Rejuvenation Of Man And Animals By Surgical Methods
( Originally Published 1923 )
BY cutting through the excretory ducts of the sexual glands at a certain point in a number of old marasmic rats of the age of twenty eight to thirty months an age corresponding in rat life to the eighties or more in human subjects Prof. Steinach was able to observe several weeks afterwards an amazing change for the better in their condition. Indeed, the old rats thus dealt with had become transformed into young rats.
Before the operation, rendered listless by their great age, these old rats would sit lazily for hours in their cage, scarcely making any movement, and showing no signs of interest whatever in their surroundings. Even a piece of fat bacon passed into their cage on a stick, a morsel most highly attractive to rats, failed to induce them to make any effort to attain it by creeping up the stick.
After the operation a radical change from their apathetic behavior was seen within a few weeks. They became extremely lively in their movements, and their interest was evoked by any object passed into their cage, which they sniffed at at once and examined with the greatest curiosity.
When two male rats are brought together in a cage, a bitter fight invariably follows. Before the operation, an old rat placed in the cage of a young rat would invariably show the white feather at once, making every attempt to get away and showing no fighting spirit. After the operation, however, he would take up the challenge at once and prove himself a valiant contender.
Even in their external appearance the operated rats clearly showed a remarkable rejuvenation. Be-fore the operation they seemed bent with age, with sagging heads and very thin bodies, merely skin and bones. Their furry coat showed many large bald patches. As Steinach demonstrated with his photographs, however, these same old rats under-went a miraculous change in their external appearance some weeks after the operation. New hair grew all over their bodies, in fact they now exhibited a rich, glossy and complete coat, the bald patches having entirely disappeared. At the same time they were as agile and erect as young rats in the prime of life, with well rounded forms.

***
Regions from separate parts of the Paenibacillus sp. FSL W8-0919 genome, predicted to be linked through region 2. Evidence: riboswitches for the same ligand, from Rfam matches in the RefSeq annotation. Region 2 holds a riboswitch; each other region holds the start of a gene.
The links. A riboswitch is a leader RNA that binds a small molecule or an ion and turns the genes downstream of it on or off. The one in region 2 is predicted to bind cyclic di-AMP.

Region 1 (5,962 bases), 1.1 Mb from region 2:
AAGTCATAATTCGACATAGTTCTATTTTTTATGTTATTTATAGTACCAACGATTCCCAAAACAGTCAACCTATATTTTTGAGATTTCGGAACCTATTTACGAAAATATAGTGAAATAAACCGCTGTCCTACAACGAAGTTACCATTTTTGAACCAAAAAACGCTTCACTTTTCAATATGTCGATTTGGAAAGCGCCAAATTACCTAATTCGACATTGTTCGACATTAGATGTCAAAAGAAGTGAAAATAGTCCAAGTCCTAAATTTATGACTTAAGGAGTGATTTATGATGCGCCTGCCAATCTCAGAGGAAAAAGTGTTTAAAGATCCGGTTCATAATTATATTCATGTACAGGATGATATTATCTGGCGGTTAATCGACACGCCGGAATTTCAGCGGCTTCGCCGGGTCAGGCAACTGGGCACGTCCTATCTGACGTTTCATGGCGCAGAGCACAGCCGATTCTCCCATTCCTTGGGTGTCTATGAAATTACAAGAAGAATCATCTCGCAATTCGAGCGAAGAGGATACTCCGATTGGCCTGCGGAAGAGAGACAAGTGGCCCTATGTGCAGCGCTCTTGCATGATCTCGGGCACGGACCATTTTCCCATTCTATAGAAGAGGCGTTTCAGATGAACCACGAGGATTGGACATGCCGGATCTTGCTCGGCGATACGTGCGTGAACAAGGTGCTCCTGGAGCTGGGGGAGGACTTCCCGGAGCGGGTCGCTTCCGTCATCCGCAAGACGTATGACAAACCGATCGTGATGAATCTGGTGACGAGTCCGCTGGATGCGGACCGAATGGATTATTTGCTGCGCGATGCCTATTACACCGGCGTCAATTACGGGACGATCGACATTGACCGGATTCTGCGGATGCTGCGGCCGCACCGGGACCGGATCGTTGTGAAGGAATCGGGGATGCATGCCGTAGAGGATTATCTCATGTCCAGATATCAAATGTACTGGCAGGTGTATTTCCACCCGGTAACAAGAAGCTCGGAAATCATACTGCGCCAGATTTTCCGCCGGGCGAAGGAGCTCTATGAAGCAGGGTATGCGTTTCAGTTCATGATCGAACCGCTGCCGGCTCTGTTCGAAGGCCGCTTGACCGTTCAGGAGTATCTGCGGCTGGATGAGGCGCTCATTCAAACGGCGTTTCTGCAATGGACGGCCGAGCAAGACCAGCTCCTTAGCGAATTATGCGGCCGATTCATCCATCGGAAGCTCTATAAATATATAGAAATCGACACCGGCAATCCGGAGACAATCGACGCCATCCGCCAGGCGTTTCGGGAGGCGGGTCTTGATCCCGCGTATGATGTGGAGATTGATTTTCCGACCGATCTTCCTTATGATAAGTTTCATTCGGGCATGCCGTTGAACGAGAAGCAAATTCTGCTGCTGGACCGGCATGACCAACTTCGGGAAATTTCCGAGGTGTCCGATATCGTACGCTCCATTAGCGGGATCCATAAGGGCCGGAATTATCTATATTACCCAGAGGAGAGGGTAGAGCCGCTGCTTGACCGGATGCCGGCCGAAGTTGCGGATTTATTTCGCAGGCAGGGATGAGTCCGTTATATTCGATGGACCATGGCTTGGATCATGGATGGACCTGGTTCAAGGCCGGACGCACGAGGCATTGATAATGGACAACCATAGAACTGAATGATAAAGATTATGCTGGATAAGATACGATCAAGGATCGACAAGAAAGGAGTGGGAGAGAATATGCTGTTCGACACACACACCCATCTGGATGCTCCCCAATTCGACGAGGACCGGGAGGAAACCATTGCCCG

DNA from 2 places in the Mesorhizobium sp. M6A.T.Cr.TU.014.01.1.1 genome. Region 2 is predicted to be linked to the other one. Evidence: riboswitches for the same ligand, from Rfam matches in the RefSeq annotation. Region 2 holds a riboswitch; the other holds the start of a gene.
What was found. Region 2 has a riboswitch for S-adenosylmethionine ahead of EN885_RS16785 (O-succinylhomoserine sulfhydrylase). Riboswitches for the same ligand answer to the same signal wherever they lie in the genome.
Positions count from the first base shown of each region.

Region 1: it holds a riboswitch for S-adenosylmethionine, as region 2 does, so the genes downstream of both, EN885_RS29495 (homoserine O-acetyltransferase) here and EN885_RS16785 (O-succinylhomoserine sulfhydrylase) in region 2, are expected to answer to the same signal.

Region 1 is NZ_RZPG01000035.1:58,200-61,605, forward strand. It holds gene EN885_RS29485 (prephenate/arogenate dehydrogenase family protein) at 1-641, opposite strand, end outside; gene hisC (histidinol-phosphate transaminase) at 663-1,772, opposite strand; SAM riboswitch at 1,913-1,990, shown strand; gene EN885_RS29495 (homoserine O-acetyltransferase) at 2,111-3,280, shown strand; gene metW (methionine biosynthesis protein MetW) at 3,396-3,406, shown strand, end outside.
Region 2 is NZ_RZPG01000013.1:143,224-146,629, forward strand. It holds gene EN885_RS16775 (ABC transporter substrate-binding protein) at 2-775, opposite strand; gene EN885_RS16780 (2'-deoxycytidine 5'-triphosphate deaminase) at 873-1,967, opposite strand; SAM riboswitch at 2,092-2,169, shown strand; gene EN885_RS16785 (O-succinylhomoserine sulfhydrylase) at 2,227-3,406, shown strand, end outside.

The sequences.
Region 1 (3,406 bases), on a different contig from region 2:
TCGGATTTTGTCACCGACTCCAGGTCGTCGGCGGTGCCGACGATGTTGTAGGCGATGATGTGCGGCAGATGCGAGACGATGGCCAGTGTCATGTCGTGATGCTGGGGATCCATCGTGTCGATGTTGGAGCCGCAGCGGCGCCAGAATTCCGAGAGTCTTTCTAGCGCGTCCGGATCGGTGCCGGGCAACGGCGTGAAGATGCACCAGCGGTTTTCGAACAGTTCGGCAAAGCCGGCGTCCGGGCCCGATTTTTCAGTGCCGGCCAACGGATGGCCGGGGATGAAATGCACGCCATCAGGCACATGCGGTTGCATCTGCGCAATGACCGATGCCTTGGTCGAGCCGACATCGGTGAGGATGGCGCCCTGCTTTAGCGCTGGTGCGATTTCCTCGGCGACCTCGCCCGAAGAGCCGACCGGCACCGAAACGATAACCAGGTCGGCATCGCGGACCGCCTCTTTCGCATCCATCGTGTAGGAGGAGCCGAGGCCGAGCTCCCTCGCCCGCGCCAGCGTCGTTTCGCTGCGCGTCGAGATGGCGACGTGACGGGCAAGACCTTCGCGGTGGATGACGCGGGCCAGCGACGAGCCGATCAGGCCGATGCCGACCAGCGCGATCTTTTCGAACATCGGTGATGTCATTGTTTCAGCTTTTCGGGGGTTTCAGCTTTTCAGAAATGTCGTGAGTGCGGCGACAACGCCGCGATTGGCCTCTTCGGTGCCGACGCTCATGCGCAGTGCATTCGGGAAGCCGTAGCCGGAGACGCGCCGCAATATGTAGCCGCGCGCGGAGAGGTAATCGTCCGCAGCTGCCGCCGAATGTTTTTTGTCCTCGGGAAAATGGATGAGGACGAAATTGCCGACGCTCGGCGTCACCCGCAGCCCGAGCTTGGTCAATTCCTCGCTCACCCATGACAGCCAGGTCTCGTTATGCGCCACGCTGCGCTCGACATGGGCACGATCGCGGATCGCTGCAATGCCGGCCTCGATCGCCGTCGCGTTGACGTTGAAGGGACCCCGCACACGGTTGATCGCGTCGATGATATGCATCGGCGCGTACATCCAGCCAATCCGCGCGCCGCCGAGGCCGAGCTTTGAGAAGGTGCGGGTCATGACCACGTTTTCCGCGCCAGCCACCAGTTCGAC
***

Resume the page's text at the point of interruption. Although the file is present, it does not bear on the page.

Their behavior in the sexual sphere after the operation was equally remarkable, a most striking change taking place in this respect in these old rats. Before the operation all sexual proclivities seemed to have been completely lost. A young female rat placed in their cage evoked no interest whatever. If some few of them did show a trace of sexual desire, it was of no avail, for they were quite unable. to carry out the sexual act.
After the operation, however, these previously impotent old rats turned into sexually active young males. Young female rats put into their cage several weeks after the operation proved highly at-tractive, the transformed old rats giving every evidence of a surprising sexual capacity and in-satiable desire, their activity in this direction being such as would seem impossible, or at any rate abnormal, even in vigorous young rats!
As Steinach describes it, there occurred a condition of "sexual paroxysm" in his operated rats. These, in their passion, made no distinction as to whether the females pursued by them were or were not in the mating period, a rather rare occurrence among rats.
The young generated by those of the old rats which had been operated on one side only were normal and vigorous, so that Steinach was able to use them successfully for breeding purposes.
Not only did these old rats again become young, but their normal span of life was prolonged by the operation. Ordinarily rats live, according to Steinach, only twenty eight or at most thirty months. These rejuvenated rats, however, lived about eight months longer. For human beings this would mean that life could be prolonged by about 25 per cent. Thus, it would seem possible in this way, if one were permitted to apply these findings to the human race, to add about twenty years to the life of a man already about eighty years old.
It may now be of interest to take up the question as to how this remarkable rejuvenation and prolongation of the average life period of rats was produced in Steinach's experiments. Upon cutting through the ducts of the seminal glands at a certain level, care being taken not to injure the vessels which supply the testicles with blood, degeneration of the seminal glands follows.